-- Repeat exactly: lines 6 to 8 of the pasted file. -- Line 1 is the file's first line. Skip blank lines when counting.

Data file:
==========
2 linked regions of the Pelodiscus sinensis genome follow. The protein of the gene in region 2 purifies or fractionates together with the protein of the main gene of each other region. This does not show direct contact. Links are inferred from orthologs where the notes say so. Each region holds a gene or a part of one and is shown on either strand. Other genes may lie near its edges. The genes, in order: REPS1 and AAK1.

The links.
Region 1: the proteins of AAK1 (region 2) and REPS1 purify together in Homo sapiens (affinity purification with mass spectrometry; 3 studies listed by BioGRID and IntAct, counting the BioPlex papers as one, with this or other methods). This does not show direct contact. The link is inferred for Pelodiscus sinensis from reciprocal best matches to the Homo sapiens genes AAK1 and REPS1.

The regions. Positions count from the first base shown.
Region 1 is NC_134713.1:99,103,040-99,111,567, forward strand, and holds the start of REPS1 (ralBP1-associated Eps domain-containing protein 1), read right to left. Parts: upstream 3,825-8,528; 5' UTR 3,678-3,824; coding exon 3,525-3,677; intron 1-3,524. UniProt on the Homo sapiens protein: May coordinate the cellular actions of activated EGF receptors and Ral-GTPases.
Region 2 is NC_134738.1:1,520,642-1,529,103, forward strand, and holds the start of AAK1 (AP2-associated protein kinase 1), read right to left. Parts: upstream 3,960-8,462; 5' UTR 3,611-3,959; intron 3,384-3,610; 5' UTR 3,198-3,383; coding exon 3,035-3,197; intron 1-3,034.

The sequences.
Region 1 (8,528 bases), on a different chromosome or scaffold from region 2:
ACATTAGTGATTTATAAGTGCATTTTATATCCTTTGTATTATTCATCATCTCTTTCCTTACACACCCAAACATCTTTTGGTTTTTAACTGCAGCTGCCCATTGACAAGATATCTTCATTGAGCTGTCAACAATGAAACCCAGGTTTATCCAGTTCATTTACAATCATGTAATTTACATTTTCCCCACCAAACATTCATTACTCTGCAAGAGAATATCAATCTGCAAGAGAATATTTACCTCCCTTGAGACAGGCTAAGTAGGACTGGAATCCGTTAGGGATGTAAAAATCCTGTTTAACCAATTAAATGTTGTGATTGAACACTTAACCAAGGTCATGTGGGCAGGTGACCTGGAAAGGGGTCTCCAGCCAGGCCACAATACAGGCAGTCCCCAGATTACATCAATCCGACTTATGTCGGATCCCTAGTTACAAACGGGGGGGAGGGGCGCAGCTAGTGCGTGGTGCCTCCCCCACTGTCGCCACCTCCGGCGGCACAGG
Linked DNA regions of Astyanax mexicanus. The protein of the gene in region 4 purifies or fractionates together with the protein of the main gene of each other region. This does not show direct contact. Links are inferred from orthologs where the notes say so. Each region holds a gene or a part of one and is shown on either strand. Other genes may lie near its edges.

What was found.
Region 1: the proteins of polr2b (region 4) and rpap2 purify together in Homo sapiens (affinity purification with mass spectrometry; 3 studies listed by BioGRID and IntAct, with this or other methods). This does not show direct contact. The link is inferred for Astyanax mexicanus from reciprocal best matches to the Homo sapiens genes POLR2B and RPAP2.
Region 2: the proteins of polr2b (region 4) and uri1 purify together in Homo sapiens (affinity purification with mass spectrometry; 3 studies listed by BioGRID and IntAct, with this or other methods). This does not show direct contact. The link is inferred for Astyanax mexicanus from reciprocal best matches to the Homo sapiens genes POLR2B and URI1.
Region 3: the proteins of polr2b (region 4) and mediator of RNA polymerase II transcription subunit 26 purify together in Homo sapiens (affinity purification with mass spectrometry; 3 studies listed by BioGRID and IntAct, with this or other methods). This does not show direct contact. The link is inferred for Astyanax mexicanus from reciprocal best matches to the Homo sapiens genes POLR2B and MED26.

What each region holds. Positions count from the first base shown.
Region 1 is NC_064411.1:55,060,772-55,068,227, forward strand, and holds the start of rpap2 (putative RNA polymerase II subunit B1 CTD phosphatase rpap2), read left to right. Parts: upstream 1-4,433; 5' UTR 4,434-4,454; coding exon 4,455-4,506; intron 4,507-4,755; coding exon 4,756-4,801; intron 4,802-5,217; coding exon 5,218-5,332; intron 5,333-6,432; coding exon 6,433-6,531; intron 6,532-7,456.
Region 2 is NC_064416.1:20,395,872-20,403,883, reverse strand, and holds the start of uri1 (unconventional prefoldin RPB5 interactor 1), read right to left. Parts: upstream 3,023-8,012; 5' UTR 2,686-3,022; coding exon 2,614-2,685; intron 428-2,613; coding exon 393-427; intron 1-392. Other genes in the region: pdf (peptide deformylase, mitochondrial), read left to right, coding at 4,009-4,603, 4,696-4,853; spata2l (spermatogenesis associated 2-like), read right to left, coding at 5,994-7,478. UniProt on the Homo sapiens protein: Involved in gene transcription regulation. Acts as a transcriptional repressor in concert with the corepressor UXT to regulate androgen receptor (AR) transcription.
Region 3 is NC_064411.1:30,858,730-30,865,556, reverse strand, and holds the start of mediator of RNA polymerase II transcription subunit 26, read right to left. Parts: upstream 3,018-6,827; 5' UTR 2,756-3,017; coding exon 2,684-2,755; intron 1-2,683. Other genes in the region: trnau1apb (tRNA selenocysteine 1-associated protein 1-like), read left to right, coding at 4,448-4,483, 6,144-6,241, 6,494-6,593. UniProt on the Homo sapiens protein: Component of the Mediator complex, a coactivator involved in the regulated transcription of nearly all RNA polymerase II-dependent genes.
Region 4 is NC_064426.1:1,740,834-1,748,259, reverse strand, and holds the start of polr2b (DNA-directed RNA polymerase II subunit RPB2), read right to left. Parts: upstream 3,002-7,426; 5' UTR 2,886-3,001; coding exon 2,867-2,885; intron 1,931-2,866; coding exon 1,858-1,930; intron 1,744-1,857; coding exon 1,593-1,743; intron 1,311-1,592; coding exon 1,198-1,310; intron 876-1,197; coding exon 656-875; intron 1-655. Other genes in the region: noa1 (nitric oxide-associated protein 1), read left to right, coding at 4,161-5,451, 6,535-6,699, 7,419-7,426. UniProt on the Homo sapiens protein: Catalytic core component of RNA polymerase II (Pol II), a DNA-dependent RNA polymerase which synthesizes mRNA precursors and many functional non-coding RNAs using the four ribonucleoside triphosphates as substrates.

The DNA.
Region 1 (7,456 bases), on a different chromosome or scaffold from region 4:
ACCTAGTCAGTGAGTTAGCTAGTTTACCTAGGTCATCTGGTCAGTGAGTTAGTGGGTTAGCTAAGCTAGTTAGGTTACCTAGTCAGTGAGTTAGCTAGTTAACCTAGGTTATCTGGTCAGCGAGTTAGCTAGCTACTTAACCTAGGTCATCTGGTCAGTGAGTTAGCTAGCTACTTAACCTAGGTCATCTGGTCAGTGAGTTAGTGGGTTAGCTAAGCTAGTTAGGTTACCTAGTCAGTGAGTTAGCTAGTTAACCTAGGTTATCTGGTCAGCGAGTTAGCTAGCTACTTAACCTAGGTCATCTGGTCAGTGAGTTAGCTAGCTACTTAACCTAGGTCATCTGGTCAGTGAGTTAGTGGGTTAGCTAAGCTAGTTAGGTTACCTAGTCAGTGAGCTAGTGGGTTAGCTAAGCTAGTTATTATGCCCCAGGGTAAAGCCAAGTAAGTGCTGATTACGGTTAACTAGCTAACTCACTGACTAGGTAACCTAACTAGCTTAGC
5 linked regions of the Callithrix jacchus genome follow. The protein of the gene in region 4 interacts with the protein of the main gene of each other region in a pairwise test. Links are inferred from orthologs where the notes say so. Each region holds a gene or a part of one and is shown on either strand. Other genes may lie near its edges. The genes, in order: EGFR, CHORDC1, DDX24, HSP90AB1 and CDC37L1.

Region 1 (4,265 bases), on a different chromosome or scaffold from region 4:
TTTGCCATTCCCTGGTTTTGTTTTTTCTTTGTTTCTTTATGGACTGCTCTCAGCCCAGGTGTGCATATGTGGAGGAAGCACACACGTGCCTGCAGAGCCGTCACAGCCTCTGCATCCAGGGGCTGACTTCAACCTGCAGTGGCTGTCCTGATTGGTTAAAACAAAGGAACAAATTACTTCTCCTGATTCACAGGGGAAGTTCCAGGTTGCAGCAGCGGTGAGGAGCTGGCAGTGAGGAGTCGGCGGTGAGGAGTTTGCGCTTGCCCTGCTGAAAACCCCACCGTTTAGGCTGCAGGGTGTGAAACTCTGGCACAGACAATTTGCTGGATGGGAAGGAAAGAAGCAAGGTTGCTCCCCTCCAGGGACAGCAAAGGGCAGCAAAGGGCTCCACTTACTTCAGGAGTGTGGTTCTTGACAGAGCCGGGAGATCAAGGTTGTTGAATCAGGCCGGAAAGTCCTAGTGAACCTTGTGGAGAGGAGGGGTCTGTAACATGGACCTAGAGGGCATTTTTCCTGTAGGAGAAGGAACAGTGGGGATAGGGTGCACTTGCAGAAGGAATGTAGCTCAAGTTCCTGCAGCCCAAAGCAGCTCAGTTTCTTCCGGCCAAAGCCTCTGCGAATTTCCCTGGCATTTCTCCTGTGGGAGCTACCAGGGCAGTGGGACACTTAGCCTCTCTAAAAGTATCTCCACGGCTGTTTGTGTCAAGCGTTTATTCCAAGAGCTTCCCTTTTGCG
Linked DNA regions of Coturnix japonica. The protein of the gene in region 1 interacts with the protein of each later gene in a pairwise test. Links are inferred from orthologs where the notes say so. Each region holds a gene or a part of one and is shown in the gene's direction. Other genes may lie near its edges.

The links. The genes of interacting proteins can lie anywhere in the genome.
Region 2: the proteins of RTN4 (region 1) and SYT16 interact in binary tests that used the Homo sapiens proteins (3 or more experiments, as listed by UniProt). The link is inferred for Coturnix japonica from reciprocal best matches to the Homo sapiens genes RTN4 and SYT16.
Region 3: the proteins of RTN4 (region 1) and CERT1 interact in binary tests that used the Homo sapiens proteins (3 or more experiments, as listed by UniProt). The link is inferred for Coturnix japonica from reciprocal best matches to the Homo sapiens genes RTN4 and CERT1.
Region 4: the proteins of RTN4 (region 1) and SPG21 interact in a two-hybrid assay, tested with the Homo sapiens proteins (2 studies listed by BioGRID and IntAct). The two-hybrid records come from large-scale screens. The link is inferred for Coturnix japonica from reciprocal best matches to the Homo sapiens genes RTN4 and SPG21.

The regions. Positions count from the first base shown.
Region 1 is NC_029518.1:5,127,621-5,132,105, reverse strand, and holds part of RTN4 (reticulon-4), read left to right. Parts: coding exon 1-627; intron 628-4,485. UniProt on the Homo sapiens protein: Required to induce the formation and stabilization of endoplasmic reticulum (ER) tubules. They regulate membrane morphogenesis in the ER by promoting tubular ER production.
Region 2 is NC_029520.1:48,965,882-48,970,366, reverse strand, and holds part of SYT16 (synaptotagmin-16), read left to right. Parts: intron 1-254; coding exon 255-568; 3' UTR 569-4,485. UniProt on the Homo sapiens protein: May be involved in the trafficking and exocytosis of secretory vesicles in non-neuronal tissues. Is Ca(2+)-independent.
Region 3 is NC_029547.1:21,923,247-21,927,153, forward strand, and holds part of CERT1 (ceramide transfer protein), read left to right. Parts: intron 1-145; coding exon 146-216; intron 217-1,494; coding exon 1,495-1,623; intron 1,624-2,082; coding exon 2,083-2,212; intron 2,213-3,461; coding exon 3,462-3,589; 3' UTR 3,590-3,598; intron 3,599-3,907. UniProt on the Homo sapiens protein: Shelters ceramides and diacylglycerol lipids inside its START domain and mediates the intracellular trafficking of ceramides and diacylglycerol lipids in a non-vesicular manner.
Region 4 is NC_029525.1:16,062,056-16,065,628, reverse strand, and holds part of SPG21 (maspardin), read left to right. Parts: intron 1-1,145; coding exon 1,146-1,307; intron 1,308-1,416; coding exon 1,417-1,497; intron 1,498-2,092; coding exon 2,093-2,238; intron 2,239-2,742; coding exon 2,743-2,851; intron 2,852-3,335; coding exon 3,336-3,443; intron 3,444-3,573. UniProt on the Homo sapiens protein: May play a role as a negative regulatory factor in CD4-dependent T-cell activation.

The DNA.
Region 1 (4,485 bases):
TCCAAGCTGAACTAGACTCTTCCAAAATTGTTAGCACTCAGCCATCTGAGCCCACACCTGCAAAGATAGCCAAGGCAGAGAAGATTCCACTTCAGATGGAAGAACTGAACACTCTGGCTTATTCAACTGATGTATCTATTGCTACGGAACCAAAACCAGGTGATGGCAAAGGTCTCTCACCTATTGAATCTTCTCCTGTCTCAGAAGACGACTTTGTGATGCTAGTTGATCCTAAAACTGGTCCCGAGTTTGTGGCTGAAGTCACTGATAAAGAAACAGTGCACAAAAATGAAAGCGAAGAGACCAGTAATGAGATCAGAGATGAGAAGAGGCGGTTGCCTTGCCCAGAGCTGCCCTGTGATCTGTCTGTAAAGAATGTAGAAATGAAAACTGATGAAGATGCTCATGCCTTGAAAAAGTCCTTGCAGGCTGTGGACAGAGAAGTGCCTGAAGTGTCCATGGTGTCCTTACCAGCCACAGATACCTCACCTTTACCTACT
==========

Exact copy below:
Region 2 is NC_134738.1:1,520,642-1,529,103, forward strand, and holds the start of AAK1 (AP2-associated protein kinase 1), read right to left. Parts: upstream 3,960-8,462; 5' UTR 3,611-3,959; intron 3,384-3,610; 5' UTR 3,198-3,383; coding exon 3,035-3,197; intron 1-3,034.

The sequences.
Region 1 (8,528 bases), on a different chromosome or scaffold from region 2: